The Anatomy of a Hybrid Paperback – 1 Jan 1976
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Top Customer Reviews
The book deals directly with the nature of church-state relationships - in fact, it deals with the way in which religion and state have worked together through the centuries, not just in 'Christian' countries, but in all societies through to the present day.
Before reading this, I had been unhappy with the idea of a state church: it seemed so far away from the life Jesus lived, and the life He called people to. This book gave me a clear theological grounding for understanding the issues, and thrilled me with the conviction that it is possible to follow Jesus honestly and consistently today.
I would love to quote so much of this book, but here is the first paragraph of the Introduction to give you a feel for where the author is coming from.
"During the past half-century the world has witnessed the rise of totalitarian governments and monolithic societies, that is, societies in which all are expected to share in the same ultimate loyalty. These are societies in which there is no room for diversity of conviction. I view this development with alarm. My conviction is that for a person to be his proper self he must live in the presence of genuine opinions, must be able to exercise choice, must, in a word, be free to enjoy a measure of sovereignty. In order to be fully human, a person must be part of a composite society."
Most Helpful Customer Reviews on Amazon.com (beta)
Leonard Verduin presents the case for a church that stands apart from the State, exerting influence, but not attempting to control the levers of power to enforce any ideas of morality, in The Anatomy of a Hybrid. What's interesting is that he does so not in the context of the modern world, but in the context of a study of the Constantinian Synthesis, the melding of the Church and State under the Holy Roman Empire. This book is, in a sense, an adjunct to his fine work The Reformers and Their Stepchildren.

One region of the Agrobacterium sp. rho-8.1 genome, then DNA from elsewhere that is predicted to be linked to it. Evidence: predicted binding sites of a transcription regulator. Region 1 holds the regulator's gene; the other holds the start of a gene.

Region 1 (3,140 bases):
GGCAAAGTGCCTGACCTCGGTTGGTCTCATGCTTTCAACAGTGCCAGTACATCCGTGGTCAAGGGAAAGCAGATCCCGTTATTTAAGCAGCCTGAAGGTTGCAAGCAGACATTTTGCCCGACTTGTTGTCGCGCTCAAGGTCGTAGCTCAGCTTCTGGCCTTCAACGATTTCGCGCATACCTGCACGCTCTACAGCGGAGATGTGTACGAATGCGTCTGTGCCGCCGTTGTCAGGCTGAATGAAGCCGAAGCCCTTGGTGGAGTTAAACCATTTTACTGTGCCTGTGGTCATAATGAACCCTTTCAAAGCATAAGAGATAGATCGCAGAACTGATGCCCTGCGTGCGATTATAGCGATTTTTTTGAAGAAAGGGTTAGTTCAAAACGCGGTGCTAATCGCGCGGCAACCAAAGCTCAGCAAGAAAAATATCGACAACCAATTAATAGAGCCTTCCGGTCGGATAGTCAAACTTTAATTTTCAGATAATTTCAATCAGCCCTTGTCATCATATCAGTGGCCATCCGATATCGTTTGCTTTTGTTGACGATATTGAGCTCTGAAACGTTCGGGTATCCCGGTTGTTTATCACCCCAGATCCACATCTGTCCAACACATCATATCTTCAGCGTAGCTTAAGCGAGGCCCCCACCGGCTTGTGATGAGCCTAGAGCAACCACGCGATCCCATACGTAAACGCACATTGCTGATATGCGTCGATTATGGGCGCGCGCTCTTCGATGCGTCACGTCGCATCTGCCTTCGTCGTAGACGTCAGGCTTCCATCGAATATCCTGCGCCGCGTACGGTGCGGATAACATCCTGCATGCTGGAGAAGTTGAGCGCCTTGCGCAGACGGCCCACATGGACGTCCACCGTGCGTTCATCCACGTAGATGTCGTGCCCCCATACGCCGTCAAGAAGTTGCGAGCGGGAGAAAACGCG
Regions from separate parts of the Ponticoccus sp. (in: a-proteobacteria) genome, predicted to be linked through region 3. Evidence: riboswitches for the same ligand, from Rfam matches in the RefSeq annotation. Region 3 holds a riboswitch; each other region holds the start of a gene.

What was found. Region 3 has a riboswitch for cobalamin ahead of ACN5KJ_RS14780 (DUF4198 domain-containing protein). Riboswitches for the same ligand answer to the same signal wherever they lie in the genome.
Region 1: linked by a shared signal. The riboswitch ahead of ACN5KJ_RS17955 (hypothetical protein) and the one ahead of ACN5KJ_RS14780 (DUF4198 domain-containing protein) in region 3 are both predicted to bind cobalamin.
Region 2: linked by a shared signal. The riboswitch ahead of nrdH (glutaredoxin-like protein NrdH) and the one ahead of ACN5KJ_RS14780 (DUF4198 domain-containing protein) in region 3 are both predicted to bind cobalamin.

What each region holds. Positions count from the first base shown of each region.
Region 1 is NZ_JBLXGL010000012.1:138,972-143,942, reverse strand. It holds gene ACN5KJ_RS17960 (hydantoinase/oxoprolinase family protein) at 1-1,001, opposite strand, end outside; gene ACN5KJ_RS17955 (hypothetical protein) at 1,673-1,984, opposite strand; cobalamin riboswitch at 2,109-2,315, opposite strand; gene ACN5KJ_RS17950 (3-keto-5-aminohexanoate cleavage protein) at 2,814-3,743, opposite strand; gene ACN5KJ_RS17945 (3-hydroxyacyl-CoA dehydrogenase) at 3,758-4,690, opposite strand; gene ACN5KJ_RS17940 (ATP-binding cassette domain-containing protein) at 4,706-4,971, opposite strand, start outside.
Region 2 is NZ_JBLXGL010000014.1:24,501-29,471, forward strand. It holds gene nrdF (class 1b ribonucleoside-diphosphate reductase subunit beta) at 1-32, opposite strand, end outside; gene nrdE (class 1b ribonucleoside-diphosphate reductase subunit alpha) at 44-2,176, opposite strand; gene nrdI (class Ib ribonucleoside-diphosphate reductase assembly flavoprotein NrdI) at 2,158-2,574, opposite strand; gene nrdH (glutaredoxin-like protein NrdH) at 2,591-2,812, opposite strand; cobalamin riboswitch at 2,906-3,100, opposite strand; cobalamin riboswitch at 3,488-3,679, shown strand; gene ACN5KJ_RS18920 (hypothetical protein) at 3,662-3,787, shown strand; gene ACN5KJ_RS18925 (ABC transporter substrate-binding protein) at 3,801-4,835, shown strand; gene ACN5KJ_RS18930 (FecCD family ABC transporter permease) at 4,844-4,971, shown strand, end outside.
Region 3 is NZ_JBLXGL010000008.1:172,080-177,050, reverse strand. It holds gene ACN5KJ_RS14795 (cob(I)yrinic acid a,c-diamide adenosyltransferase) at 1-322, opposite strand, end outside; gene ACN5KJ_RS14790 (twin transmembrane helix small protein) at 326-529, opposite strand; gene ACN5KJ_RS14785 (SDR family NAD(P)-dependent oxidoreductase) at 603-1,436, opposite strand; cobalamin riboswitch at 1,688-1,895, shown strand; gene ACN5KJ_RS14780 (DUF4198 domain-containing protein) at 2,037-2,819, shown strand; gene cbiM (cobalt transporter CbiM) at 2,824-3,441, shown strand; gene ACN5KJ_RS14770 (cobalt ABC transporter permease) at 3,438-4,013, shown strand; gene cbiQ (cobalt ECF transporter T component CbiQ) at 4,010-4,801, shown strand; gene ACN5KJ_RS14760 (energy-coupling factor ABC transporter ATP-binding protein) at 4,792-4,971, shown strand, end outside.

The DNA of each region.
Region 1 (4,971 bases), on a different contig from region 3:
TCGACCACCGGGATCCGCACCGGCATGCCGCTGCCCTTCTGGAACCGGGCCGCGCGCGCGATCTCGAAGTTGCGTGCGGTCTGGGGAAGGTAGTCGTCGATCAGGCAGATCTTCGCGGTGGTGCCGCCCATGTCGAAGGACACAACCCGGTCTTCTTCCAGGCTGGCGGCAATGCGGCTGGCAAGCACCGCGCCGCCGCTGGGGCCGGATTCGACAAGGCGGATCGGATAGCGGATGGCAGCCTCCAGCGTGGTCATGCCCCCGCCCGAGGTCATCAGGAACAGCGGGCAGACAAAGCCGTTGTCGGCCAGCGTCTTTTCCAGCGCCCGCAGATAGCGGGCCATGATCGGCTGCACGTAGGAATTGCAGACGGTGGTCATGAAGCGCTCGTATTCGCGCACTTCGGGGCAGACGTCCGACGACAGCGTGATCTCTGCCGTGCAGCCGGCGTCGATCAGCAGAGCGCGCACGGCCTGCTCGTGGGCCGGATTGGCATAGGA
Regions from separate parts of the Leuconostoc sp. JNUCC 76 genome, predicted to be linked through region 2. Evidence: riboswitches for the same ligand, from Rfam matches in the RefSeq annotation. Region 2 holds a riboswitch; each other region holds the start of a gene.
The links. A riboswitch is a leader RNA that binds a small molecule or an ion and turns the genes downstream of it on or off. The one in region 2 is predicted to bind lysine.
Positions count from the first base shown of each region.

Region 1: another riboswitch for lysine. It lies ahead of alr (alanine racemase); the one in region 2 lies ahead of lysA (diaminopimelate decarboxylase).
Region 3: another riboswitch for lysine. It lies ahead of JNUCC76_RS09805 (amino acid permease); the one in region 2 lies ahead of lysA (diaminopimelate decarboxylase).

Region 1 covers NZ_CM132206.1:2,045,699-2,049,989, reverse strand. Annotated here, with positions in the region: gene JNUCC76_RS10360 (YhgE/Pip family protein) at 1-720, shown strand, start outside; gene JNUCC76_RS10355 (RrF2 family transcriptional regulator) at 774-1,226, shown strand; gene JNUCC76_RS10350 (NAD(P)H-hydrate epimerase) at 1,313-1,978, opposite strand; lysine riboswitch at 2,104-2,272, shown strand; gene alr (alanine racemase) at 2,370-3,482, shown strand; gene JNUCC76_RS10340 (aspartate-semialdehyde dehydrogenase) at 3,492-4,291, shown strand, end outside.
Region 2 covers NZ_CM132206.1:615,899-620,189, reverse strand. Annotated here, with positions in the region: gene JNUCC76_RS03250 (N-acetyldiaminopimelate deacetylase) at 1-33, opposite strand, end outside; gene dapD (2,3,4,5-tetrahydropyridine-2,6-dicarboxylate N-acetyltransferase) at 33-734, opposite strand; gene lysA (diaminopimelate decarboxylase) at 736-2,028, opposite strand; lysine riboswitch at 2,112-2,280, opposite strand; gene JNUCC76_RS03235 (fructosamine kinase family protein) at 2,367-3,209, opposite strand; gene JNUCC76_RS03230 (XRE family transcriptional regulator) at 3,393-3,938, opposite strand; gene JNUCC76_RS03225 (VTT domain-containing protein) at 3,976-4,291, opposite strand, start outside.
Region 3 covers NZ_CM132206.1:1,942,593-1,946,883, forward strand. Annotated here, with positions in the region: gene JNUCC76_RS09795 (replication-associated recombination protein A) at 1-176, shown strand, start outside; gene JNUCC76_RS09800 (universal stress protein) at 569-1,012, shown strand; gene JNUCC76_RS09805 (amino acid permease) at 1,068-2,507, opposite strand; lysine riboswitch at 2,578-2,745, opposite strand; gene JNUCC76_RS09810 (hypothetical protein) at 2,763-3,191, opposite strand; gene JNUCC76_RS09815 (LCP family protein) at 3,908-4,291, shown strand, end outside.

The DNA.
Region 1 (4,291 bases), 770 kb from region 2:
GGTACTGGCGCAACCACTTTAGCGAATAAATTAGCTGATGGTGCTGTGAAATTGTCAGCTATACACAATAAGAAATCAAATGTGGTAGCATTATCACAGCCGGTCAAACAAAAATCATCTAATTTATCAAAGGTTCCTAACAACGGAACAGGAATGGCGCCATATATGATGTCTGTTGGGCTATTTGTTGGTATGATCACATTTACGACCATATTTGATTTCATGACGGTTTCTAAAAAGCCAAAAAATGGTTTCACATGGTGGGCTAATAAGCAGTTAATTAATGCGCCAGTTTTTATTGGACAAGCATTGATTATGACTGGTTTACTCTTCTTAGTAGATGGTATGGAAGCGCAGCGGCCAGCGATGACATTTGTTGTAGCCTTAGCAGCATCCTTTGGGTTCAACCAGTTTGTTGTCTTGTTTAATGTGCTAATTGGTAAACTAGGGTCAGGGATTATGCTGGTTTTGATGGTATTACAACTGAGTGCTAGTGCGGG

The model he takes for his study is the incident of Genesis 6, when the daughters of men marry the sons of god. While this incident isn't well understood in a larger sense, he takes it as a wedding of convenience between two things that ought not be wed -the Church and the State. He begins by describing the ideals of a sacral society.
"In a sacral society one's religion is a matter of course, determined by one's inclusion in the societal unit. A sacral society is held together by sacrament. It has a shrine to which each member of that society is oriented, and it has a specified deportment before that shrine, deportment that is essentially sacramental in character. In fact, it may be said that the basic function of sacrament in such a sacral society is the tying together of the societal unit. Sacrament properly understood is a device whereby an already existing togetherness allegedly becomes a religious togetherness." -Page 11
The author goes to a good deal of trouble to show how this combination of religion and State has worked throughout history, drawing examples from the Scriptures as well as many well-known ancient writers. He specifically focuses on the situation in Rome, under which the Church came to begin, and the roots of its sacral condition.
After examining the concept of a sacral social structure, Verduin then goes on to examine how the writings of the Apostles and contemporaries describe the Church. Was it a part of society, or did it hold itself separate? He shows that, from the beginning, one of the accusations against Christians has been their lack of idols, settled houses of worship, public rites, and public meetings. He then turns to the idea of mission, and what mission must mean in a sacral society. If a nation can be saved, then what is the purpose of mission? It must only be to those in other nations.
Verduin argues that these two ideas alone rule out the idea of Church melded with State. There is no way to make sense of the idea of separate worship in the tradition of the Church, nor of the idea of a mission, if the Church and State are to be one. He also argues that so long as the Church insists on trying to meld itself into the warp and woof of the state, there is no way for the Church to see the State clearly; there is no way to develop a solid and lasting theology of the State, nor to see the relationship between the State and Christians aright.
Verduin has put together a masterful study of the relationship between Church and State -this is an important book for any Christian serious about understanding modern politics in reference to Church/State relationships to read.
The most significant theme the author hammers on throughout the book is the distinction between sacralism and authentic worship. The way I would paraphrase his argument would be that sacrament attempts to create or redefine religious unity based on something other than faith, and my interpretation of his conclusion is that sacralism is to be avoided by true worshipers as it invariably stifles that which is authenticity spiritual.
The historic case studies serve to make the point stick, and are also interesting in that they have an uncommon perspective.